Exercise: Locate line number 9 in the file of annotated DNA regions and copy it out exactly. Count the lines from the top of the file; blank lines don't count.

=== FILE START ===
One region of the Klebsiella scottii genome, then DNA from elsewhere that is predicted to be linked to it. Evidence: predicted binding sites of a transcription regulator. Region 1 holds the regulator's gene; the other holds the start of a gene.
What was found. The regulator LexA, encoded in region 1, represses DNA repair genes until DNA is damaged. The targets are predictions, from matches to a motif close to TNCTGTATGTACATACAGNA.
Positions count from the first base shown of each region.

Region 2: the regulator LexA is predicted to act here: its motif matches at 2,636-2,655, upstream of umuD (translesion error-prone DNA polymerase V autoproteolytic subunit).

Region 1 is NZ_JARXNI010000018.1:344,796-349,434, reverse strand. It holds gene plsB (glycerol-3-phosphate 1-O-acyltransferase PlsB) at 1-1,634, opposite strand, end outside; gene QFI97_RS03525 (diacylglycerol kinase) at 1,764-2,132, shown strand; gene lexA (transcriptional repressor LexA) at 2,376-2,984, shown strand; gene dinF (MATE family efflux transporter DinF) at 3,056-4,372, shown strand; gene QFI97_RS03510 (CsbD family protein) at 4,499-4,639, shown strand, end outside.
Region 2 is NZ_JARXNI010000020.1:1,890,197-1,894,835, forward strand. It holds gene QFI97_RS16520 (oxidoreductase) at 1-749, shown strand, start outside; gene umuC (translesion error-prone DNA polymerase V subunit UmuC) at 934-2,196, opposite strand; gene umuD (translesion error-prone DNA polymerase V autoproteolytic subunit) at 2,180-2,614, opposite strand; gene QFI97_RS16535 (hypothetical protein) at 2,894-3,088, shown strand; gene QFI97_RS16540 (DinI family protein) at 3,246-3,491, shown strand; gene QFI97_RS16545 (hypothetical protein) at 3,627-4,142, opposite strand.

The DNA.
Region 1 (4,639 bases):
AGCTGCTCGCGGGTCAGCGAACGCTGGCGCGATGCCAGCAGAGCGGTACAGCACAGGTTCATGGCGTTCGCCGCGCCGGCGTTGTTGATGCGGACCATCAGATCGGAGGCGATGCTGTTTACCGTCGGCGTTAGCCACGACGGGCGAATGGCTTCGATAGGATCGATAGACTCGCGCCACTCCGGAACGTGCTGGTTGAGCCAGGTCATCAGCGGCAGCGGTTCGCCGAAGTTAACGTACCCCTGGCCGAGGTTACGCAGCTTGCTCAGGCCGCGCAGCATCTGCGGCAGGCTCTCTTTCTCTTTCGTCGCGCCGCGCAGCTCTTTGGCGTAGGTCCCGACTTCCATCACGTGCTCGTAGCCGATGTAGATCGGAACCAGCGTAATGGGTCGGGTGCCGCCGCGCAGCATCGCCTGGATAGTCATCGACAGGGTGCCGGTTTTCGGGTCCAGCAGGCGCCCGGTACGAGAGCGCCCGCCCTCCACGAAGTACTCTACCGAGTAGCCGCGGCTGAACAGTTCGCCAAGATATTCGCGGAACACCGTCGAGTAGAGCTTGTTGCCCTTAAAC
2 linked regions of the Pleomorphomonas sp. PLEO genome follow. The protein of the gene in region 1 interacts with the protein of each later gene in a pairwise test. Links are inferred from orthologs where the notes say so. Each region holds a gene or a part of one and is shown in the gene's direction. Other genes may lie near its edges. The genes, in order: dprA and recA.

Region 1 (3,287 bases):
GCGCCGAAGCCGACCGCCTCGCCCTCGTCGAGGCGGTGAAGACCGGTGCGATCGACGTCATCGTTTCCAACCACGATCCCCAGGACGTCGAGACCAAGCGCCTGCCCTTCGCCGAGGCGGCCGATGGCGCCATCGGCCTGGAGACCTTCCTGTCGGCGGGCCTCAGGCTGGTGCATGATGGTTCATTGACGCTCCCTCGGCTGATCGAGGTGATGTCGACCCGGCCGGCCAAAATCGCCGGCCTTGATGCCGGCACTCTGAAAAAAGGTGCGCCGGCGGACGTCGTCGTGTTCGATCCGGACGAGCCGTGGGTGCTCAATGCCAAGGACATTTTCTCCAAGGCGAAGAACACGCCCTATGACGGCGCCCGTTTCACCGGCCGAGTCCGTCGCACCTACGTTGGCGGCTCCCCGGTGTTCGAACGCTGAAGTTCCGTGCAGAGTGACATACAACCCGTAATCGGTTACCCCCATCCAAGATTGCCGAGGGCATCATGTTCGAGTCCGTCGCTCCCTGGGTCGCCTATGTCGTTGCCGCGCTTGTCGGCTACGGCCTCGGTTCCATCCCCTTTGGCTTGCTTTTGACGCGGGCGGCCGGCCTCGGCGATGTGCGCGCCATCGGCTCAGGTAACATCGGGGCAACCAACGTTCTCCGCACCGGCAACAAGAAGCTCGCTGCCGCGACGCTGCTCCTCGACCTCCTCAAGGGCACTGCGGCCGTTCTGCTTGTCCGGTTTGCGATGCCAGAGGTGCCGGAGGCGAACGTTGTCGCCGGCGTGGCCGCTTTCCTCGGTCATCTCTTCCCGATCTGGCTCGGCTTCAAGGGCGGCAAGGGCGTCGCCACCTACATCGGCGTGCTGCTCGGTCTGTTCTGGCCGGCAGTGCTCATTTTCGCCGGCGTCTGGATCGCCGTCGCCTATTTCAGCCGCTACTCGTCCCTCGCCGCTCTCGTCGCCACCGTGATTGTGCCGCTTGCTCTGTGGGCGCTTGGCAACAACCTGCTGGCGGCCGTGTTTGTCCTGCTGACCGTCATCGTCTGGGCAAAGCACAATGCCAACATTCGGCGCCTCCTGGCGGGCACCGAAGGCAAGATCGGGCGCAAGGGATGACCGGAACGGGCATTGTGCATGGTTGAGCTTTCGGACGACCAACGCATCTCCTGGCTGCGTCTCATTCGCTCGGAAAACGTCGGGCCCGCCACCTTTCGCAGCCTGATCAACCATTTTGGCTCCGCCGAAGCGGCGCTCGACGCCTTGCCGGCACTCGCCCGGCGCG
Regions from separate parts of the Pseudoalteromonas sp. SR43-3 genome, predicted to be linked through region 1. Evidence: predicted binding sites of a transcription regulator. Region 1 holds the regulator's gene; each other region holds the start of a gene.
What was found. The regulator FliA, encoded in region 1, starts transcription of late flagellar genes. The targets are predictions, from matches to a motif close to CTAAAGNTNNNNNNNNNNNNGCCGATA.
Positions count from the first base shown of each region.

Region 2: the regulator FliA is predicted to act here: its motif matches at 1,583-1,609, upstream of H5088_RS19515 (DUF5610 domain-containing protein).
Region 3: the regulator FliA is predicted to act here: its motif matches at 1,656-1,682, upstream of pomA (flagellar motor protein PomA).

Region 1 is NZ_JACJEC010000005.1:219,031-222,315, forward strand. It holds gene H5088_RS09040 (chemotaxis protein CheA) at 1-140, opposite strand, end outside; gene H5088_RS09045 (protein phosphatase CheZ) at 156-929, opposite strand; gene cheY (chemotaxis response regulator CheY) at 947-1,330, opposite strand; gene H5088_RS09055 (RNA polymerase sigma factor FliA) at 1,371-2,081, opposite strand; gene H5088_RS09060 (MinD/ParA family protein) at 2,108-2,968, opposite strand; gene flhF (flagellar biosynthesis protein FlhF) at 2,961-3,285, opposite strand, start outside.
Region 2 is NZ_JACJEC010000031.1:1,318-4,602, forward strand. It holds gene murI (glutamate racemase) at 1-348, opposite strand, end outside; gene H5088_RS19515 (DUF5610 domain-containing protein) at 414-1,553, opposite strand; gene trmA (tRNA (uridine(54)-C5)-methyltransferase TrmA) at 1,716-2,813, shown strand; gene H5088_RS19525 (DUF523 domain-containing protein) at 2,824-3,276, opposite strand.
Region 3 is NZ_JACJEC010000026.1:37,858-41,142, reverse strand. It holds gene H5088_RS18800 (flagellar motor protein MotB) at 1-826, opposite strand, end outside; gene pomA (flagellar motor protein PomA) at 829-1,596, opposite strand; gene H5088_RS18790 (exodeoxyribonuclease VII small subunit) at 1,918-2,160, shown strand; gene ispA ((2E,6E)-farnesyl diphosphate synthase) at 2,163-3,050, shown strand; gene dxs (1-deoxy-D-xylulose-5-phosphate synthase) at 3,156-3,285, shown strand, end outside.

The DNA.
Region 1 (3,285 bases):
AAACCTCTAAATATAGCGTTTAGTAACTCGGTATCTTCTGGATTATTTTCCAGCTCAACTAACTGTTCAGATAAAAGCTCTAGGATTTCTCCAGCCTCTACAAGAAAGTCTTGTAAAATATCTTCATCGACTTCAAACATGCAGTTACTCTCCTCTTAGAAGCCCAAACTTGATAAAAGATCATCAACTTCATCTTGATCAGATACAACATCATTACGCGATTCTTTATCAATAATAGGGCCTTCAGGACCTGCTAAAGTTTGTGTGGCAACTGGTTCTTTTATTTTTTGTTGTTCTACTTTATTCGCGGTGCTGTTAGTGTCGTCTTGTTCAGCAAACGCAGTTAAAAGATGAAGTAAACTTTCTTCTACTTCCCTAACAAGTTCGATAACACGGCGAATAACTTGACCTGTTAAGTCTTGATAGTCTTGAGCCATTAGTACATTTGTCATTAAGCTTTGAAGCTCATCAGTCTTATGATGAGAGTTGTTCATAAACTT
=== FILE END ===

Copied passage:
AGCTGCTCGCGGGTCAGCGAACGCTGGCGCGATGCCAGCAGAGCGGTACAGCACAGGTTCATGGCGTTCGCCGCGCCGGCGTTGTTGATGCGGACCATCAGATCGGAGGCGATGCTGTTTACCGTCGGCGTTAGCCACGACGGGCGAATGGCTTCGATAGGATCGATAGACTCGCGCCACTCCGGAACGTGCTGGTTGAGCCAGGTCATCAGCGGCAGCGGTTCGCCGAAGTTAACGTACCCCTGGCCGAGGTTACGCAGCTTGCTCAGGCCGCGCAGCATCTGCGGCAGGCTCTCTTTCTCTTTCGTCGCGCCGCGCAGCTCTTTGGCGTAGGTCCCGACTTCCATCACGTGCTCGTAGCCGATGTAGATCGGAACCAGCGTAATGGGTCGGGTGCCGCCGCGCAGCATCGCCTGGATAGTCATCGACAGGGTGCCGGTTTTCGGGTCCAGCAGGCGCCCGGTACGAGAGCGCCCGCCCTCCACGAAGTACTCTACCGAGTAGCCGCGGCTGAACAGTTCGCCAAGATATTCGCGGAACACCGTCGAGTAGAGCTTGTTGCCCTTAAAC